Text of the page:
Still Another Perspective
“There lives no man who at some period has not been tormented, for example, by an earnest desire to tantalize a listener by circumlocution.” ― Edgar Allan Poe
Finally, we come to the new research we alluded to at the start of what has become a review of perspectives.
Author Alan Cohn (#6) sets the stage: “Honesty is important for economic development and more generally, for how society functions in almost all relationships. Yet, it often is in conflict with individual self-interest.”
Per the authors of Civic honesty around the globe:
“In this paper we examine how acts of civic honesty, where people voluntarily refrain from opportunistic behavior, are affected by monetary incentives to act otherwise. Although there is robust experimental literature on the conditions that give rise to honest behavior, little is known about how material incentives impact civic honesty, particularly in field settings. Understanding the relationship between civic honesty and material incentives is not only practically relevant, but also theoretically important.”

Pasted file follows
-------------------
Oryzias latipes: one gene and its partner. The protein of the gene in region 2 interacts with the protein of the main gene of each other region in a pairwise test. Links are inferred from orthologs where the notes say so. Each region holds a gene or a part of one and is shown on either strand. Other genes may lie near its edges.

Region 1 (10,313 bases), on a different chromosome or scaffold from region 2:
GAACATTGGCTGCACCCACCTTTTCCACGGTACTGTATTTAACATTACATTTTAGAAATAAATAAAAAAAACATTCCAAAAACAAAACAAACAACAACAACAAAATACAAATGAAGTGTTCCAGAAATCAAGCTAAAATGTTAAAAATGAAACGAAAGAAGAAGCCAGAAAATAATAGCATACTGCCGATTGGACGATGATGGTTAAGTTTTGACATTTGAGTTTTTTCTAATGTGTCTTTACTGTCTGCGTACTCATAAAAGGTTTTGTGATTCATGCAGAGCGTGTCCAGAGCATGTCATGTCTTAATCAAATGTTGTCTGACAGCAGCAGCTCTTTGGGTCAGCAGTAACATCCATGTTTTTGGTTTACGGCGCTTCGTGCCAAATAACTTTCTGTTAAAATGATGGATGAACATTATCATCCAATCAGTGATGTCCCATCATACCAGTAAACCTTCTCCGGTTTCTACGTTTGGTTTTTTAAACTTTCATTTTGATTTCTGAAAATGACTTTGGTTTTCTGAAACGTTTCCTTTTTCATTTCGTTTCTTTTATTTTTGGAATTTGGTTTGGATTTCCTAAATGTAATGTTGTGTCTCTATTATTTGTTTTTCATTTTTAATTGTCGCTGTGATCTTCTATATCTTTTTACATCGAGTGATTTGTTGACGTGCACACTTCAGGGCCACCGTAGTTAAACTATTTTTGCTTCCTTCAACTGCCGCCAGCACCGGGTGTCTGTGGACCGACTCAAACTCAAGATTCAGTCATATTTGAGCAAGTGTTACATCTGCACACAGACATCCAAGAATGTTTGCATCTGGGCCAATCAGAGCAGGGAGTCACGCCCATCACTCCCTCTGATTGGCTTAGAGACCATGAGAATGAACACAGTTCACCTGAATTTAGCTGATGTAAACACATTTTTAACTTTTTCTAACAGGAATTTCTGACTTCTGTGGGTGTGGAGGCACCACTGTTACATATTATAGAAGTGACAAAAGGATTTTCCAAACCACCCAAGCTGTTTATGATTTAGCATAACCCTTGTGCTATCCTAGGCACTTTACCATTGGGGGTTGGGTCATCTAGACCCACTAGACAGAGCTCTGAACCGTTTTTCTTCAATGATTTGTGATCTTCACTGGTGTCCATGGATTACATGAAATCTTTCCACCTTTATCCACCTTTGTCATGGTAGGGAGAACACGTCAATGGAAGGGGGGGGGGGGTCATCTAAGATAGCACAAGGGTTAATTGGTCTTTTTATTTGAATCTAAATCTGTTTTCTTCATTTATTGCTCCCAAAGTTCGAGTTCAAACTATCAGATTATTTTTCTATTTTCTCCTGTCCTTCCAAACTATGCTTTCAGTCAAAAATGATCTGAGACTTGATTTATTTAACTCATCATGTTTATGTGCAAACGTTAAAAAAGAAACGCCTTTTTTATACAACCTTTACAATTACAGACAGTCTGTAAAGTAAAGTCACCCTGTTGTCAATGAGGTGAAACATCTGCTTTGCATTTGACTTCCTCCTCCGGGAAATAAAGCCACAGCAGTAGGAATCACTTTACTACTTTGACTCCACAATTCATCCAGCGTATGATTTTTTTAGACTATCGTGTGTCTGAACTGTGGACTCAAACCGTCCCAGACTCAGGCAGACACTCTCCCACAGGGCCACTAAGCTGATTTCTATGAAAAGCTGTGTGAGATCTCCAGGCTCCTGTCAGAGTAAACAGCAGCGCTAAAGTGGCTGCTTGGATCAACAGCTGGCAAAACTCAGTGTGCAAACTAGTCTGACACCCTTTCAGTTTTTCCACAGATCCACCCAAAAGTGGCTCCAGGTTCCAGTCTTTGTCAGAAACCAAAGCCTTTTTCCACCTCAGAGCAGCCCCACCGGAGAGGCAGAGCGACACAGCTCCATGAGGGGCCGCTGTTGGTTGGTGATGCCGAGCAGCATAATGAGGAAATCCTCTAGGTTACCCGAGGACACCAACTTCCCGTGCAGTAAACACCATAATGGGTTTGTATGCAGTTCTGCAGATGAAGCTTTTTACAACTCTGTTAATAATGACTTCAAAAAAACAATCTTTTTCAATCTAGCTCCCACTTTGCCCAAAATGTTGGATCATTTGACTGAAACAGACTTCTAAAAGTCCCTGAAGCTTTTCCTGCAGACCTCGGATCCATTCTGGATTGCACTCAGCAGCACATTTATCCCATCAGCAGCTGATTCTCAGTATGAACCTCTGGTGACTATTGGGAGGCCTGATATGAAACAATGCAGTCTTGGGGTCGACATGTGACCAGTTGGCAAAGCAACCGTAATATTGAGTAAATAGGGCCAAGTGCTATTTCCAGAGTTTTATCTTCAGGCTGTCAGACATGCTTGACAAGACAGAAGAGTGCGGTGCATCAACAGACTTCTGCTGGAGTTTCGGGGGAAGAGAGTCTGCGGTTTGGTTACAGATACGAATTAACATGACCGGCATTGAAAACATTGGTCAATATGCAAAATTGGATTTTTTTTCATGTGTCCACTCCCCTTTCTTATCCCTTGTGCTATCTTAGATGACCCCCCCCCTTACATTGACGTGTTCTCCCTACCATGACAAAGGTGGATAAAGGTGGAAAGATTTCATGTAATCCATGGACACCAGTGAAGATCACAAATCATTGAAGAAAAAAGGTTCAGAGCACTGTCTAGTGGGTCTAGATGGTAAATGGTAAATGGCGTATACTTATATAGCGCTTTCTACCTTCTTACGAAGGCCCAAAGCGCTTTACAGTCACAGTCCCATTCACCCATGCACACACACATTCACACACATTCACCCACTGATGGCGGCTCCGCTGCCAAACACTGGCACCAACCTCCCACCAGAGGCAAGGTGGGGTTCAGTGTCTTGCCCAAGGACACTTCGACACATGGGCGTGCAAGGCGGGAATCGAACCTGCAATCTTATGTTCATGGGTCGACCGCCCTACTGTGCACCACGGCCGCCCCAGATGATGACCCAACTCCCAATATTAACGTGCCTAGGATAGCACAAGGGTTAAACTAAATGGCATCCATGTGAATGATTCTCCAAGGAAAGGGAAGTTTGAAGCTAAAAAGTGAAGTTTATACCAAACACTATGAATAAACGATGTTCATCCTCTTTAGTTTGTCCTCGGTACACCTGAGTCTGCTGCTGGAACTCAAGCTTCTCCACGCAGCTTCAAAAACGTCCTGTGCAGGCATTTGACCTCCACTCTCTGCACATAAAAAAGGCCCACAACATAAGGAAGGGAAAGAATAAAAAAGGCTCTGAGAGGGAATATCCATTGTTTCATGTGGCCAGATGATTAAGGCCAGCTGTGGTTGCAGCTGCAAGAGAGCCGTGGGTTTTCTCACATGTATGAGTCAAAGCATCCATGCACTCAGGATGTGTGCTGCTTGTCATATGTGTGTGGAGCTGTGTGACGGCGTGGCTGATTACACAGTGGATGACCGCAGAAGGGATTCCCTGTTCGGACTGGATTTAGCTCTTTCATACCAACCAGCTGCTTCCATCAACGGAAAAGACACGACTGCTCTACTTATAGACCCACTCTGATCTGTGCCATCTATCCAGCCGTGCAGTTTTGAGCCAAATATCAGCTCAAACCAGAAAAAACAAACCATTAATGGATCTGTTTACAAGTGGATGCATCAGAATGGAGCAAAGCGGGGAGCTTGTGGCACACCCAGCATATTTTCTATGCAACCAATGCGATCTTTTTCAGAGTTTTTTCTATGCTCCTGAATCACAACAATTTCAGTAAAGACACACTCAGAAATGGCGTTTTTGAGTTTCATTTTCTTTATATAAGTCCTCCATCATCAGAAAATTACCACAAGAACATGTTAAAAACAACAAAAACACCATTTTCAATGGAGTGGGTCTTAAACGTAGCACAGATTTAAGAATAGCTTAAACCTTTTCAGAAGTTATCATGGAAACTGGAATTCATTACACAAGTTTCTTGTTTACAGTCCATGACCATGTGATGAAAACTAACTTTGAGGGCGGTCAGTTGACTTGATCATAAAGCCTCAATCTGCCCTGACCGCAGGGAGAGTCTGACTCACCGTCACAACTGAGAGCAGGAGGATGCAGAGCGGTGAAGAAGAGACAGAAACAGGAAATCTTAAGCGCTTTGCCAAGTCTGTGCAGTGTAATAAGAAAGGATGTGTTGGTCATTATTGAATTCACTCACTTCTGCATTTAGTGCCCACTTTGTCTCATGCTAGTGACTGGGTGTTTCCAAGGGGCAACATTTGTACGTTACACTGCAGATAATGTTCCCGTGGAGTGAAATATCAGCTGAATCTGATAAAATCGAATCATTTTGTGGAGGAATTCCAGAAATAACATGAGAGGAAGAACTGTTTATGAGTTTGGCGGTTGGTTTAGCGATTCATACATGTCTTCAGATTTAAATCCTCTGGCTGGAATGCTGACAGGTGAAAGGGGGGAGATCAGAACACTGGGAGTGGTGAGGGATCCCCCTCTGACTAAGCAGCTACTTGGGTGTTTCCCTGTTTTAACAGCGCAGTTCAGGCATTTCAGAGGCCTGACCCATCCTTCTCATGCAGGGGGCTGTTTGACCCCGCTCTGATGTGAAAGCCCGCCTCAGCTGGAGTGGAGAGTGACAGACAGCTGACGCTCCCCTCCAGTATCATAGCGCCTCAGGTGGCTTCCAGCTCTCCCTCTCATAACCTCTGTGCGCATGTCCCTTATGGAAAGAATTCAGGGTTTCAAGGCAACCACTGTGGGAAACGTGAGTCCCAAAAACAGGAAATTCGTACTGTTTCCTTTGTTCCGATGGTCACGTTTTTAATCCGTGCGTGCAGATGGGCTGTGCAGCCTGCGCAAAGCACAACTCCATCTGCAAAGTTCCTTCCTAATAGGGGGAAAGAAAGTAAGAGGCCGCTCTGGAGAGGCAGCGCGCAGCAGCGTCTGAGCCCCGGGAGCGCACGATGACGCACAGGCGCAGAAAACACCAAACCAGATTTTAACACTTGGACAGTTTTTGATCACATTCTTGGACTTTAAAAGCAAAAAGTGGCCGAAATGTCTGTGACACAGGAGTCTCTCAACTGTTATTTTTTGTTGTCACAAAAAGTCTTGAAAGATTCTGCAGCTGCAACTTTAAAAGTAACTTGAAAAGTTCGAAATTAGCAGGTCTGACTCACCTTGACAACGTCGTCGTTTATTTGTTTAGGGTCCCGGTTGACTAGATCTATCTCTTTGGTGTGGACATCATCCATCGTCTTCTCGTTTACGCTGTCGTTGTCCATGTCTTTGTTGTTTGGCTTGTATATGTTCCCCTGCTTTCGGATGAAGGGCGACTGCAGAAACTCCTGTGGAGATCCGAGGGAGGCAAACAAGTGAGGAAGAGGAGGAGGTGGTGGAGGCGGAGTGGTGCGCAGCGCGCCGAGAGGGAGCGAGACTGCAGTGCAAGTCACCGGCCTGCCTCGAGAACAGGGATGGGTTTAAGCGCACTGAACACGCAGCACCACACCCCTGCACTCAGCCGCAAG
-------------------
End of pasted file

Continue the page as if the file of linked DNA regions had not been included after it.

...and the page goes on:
The salient points of this research are quoted in the following:
- “We conducted field experiments in 40 countries to examine whether people act more dishonestly when they have a greater economic incentive to do so, and found the opposite to be true.”
- “Civic honesty is essential to social capital and economic development, but is often in conflict with material self-interest. We examine the trade-off between honesty and self-interest.”
- “Citizens were more likely to return wallets that contained more money.”
- “Could it be explained by a combination of altruistic concerns and an aversion to viewing oneself as a thief, which increase with the material benefits of dishonesty.”
- “We typically targeted the five to eight largest cities in a country, with roughly 400 observations per country.”
- “Citizens were overwhelmingly more likely to report lost wallets with money than without.”